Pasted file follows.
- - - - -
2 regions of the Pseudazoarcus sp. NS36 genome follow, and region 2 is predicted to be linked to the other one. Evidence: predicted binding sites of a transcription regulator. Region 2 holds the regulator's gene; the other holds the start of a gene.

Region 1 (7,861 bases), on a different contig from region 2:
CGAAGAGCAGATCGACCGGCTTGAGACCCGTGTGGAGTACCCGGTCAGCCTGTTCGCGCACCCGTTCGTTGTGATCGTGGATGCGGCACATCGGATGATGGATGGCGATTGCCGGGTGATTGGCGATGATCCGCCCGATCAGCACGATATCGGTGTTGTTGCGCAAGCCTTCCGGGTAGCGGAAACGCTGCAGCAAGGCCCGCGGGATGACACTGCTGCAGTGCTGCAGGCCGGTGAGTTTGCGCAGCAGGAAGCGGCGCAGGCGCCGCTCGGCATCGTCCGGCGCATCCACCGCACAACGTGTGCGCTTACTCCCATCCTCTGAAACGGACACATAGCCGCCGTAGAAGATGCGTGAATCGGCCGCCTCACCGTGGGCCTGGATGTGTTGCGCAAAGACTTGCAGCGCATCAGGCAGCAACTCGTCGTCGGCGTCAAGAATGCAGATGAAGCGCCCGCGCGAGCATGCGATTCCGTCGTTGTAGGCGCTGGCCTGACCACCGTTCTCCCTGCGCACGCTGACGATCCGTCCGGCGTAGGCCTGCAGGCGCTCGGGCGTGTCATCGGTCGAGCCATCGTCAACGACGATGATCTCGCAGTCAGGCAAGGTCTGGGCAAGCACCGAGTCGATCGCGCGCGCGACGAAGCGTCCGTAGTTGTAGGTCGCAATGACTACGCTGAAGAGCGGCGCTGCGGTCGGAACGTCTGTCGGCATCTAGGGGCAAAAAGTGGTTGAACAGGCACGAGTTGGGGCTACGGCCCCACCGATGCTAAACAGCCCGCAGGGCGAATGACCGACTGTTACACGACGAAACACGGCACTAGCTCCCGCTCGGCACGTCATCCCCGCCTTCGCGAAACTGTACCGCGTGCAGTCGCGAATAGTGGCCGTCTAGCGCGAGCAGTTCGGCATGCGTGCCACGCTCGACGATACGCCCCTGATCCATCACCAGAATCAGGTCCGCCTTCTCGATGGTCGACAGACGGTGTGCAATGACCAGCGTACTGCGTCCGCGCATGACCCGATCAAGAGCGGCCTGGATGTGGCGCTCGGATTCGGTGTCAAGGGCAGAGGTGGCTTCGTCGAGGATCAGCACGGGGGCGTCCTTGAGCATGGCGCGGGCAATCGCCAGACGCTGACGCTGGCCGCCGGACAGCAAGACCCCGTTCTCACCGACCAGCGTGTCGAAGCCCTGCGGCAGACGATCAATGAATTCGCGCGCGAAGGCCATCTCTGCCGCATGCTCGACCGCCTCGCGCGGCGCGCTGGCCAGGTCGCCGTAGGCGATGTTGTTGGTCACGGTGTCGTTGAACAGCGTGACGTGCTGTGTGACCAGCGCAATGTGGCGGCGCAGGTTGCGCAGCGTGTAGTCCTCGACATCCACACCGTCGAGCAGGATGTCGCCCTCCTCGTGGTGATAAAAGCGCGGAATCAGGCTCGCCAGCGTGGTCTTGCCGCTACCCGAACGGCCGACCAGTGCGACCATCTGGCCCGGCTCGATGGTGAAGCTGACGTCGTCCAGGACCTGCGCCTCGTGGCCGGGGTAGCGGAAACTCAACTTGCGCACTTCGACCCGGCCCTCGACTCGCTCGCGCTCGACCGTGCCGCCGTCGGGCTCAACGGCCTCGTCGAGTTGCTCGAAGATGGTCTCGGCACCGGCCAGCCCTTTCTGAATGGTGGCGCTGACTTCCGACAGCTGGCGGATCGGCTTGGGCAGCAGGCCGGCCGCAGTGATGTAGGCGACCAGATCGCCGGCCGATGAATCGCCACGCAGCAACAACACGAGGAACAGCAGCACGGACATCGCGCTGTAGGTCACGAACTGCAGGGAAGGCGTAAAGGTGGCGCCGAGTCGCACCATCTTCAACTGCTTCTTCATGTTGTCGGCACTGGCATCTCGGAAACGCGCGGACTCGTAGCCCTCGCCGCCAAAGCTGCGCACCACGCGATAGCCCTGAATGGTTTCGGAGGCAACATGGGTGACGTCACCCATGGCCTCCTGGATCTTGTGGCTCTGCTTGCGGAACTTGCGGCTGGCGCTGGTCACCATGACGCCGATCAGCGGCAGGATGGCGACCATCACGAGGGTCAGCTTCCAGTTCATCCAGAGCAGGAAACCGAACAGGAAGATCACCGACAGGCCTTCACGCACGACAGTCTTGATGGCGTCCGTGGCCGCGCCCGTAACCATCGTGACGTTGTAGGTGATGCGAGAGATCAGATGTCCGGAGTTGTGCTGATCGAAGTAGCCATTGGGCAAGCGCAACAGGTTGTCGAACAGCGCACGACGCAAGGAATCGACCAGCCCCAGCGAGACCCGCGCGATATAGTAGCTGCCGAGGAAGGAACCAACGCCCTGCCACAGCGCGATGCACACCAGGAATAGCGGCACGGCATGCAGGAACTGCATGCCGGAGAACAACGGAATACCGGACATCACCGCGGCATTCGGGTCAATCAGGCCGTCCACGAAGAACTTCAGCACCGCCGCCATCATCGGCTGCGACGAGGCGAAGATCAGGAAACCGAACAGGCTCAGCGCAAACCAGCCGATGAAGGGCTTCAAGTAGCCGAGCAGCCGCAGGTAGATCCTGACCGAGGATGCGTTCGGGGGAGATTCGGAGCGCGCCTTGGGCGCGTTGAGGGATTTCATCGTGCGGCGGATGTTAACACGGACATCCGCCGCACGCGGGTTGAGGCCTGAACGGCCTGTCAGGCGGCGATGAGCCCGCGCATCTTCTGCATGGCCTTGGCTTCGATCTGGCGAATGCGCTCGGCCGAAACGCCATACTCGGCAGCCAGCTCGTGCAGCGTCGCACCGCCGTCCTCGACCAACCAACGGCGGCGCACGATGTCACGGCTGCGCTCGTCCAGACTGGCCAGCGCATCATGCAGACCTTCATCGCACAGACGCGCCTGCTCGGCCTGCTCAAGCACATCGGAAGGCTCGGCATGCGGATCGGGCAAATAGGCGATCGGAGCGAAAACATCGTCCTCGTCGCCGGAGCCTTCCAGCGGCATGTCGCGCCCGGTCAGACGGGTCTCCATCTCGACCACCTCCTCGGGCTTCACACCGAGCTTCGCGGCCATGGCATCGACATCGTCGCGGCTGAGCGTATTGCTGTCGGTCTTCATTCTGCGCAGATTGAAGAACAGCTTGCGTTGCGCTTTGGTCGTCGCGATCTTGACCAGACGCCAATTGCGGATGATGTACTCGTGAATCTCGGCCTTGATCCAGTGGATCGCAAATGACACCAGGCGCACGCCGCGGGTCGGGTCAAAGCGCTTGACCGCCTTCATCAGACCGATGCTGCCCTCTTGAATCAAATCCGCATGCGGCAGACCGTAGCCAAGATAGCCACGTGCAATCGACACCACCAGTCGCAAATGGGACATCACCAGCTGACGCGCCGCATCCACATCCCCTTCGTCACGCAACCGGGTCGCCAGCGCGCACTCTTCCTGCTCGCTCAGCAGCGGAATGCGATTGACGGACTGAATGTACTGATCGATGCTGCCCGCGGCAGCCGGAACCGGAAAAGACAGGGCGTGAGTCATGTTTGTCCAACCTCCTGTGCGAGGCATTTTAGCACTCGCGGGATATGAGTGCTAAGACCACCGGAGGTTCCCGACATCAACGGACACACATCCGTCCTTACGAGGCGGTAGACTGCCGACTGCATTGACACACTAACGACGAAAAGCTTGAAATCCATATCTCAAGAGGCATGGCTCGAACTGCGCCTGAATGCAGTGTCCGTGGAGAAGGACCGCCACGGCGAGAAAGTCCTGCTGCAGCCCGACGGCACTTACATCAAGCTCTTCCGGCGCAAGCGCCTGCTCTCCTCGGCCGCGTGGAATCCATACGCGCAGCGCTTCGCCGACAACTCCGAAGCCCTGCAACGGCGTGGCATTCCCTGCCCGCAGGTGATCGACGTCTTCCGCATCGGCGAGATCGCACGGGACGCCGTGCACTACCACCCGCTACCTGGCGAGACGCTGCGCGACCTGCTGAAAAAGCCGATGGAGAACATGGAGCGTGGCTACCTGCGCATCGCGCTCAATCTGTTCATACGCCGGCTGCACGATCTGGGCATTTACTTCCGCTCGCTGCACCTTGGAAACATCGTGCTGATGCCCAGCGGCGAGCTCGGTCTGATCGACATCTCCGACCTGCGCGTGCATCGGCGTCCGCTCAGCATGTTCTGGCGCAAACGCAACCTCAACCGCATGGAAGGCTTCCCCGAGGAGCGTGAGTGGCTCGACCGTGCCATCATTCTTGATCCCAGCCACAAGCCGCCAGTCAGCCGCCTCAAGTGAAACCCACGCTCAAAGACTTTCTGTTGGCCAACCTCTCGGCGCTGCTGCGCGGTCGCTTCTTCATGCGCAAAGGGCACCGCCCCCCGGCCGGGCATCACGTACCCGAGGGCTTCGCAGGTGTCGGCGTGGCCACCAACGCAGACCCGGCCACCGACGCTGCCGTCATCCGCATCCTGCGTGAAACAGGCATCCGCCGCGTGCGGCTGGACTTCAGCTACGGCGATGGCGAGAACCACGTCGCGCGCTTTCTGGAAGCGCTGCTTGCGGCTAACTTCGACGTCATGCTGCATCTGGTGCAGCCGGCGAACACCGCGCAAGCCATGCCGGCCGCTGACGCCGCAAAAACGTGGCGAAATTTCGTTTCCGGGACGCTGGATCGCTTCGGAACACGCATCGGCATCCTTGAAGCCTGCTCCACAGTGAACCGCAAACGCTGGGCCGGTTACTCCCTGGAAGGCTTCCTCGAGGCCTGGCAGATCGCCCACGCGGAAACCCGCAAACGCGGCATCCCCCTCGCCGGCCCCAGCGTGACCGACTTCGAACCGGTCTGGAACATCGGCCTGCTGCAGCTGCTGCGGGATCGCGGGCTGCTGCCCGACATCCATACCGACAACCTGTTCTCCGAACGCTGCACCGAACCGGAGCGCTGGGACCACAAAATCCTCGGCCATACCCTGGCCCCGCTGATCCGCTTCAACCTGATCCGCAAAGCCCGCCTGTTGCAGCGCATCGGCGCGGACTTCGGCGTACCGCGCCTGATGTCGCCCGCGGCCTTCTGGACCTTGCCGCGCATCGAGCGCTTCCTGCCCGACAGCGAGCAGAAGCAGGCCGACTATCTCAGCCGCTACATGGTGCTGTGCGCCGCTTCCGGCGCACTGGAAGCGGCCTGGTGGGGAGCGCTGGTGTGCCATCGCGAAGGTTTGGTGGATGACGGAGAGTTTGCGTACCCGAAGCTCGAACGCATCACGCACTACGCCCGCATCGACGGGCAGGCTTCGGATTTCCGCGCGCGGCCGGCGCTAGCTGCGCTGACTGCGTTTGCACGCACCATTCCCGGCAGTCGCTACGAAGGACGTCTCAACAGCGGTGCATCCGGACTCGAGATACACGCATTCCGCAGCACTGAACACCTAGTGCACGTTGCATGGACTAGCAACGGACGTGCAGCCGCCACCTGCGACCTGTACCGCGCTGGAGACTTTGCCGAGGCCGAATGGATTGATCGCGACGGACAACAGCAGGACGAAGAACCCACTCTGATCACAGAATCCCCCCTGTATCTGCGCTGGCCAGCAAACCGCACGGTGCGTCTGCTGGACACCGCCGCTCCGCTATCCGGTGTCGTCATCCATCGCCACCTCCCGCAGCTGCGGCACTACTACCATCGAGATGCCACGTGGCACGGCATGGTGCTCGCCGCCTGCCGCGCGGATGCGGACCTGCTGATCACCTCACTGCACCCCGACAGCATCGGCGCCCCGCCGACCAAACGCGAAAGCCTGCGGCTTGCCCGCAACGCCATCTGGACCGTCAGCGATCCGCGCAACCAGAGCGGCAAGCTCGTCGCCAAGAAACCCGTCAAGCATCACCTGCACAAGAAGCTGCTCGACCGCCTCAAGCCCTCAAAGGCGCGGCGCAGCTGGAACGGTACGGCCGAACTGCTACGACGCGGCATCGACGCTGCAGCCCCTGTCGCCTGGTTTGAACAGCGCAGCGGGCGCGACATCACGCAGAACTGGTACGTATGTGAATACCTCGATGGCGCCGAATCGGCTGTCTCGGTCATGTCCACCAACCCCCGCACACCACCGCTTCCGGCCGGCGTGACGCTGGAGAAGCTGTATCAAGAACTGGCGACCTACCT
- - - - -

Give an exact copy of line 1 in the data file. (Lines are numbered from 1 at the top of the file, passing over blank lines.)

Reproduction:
2 regions of the Pseudazoarcus sp. NS36 genome follow, and region 2 is predicted to be linked to the other one. Evidence: predicted binding sites of a transcription regulator. Region 2 holds the regulator's gene; the other holds the start of a gene.